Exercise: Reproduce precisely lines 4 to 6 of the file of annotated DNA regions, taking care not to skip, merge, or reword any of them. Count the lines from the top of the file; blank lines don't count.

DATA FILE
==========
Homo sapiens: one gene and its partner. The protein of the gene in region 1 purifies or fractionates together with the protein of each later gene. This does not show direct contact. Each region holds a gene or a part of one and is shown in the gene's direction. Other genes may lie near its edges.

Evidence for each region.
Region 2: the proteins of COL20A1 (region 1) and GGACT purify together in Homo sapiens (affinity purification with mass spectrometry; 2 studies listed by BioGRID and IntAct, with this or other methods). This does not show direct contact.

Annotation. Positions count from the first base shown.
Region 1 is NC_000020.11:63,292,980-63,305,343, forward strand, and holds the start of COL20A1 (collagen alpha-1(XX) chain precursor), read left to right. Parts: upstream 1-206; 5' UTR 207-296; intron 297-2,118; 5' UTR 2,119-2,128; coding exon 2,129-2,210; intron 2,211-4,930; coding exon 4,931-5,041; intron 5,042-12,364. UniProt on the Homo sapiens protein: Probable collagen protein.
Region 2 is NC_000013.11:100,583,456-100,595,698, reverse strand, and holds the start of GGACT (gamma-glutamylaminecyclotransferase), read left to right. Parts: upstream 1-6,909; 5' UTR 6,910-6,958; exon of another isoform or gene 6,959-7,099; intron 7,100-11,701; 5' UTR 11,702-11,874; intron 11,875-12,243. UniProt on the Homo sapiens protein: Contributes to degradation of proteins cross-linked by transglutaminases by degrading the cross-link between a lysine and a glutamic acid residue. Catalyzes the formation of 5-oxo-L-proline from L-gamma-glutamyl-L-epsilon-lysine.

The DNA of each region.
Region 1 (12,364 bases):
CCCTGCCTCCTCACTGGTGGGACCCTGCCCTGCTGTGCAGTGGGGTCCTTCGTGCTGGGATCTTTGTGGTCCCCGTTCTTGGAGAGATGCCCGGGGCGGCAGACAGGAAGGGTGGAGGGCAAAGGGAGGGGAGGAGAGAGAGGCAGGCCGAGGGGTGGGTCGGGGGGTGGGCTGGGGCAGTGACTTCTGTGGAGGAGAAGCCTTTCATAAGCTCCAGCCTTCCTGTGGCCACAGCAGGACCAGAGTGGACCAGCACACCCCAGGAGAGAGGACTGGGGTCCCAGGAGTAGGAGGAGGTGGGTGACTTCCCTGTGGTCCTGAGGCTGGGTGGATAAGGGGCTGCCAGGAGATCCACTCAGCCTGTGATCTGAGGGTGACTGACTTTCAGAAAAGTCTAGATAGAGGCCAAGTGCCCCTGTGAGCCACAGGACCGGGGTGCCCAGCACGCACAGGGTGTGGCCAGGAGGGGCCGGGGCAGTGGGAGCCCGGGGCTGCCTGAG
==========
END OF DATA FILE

Annotation. Positions count from the first base shown.
Region 1 is NC_000020.11:63,292,980-63,305,343, forward strand, and holds the start of COL20A1 (collagen alpha-1(XX) chain precursor), read left to right. Parts: upstream 1-206; 5' UTR 207-296; intron 297-2,118; 5' UTR 2,119-2,128; coding exon 2,129-2,210; intron 2,211-4,930; coding exon 4,931-5,041; intron 5,042-12,364. UniProt on the Homo sapiens protein: Probable collagen protein.
Region 2 is NC_000013.11:100,583,456-100,595,698, reverse strand, and holds the start of GGACT (gamma-glutamylaminecyclotransferase), read left to right. Parts: upstream 1-6,909; 5' UTR 6,910-6,958; exon of another isoform or gene 6,959-7,099; intron 7,100-11,701; 5' UTR 11,702-11,874; intron 11,875-12,243. UniProt on the Homo sapiens protein: Contributes to degradation of proteins cross-linked by transglutaminases by degrading the cross-link between a lysine and a glutamic acid residue. Catalyzes the formation of 5-oxo-L-proline from L-gamma-glutamyl-L-epsilon-lysine.